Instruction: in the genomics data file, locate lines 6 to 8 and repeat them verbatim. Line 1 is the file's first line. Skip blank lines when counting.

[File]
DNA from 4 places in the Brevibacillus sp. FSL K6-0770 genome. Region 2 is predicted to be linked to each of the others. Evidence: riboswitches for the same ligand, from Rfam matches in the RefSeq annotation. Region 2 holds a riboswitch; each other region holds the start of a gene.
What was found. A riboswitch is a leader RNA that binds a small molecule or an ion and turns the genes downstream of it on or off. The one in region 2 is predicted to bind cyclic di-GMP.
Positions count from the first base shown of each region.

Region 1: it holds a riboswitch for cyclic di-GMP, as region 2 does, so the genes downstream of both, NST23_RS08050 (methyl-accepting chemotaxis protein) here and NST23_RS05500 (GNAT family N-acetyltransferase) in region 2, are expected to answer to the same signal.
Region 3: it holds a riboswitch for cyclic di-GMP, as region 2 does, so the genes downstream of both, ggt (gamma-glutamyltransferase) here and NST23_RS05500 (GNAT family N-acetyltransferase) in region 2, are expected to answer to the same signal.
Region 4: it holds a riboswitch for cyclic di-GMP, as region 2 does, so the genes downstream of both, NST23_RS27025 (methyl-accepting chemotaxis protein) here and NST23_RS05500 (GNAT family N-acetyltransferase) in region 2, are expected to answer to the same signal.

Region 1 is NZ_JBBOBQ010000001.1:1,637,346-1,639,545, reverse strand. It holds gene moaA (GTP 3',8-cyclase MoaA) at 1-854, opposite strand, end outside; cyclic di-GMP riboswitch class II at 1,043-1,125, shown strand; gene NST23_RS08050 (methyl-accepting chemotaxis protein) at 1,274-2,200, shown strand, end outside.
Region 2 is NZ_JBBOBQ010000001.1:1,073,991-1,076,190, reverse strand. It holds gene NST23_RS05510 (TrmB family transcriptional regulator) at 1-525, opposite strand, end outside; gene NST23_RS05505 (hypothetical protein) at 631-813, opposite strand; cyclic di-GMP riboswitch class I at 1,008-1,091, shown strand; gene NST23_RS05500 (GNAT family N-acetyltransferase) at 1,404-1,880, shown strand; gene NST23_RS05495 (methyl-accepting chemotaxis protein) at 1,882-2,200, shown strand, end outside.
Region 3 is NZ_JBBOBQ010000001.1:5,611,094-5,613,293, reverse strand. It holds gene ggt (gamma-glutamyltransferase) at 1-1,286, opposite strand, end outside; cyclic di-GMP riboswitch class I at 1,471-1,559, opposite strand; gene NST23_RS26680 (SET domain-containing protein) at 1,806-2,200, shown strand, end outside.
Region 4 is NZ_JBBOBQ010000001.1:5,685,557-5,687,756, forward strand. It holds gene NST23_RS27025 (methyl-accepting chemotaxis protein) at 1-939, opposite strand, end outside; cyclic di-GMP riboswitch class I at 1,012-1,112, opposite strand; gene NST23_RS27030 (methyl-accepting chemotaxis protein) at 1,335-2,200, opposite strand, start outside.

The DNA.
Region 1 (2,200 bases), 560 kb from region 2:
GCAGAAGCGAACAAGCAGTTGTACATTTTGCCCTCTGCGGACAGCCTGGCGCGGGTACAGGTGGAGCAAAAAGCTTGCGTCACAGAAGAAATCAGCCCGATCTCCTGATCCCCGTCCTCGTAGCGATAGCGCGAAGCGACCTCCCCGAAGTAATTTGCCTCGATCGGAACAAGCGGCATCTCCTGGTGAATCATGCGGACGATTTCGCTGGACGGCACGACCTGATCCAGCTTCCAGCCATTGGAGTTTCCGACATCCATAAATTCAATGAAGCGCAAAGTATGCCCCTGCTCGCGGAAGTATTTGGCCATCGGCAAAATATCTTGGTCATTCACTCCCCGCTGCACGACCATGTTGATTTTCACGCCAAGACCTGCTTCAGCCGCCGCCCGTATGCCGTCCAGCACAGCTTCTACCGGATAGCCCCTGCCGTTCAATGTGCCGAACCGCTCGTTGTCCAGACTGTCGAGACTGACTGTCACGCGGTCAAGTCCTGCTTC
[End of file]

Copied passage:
Region 4: it holds a riboswitch for cyclic di-GMP, as region 2 does, so the genes downstream of both, NST23_RS27025 (methyl-accepting chemotaxis protein) here and NST23_RS05500 (GNAT family N-acetyltransferase) in region 2, are expected to answer to the same signal.

Region 1 is NZ_JBBOBQ010000001.1:1,637,346-1,639,545, reverse strand. It holds gene moaA (GTP 3',8-cyclase MoaA) at 1-854, opposite strand, end outside; cyclic di-GMP riboswitch class II at 1,043-1,125, shown strand; gene NST23_RS08050 (methyl-accepting chemotaxis protein) at 1,274-2,200, shown strand, end outside.
Region 2 is NZ_JBBOBQ010000001.1:1,073,991-1,076,190, reverse strand. It holds gene NST23_RS05510 (TrmB family transcriptional regulator) at 1-525, opposite strand, end outside; gene NST23_RS05505 (hypothetical protein) at 631-813, opposite strand; cyclic di-GMP riboswitch class I at 1,008-1,091, shown strand; gene NST23_RS05500 (GNAT family N-acetyltransferase) at 1,404-1,880, shown strand; gene NST23_RS05495 (methyl-accepting chemotaxis protein) at 1,882-2,200, shown strand, end outside.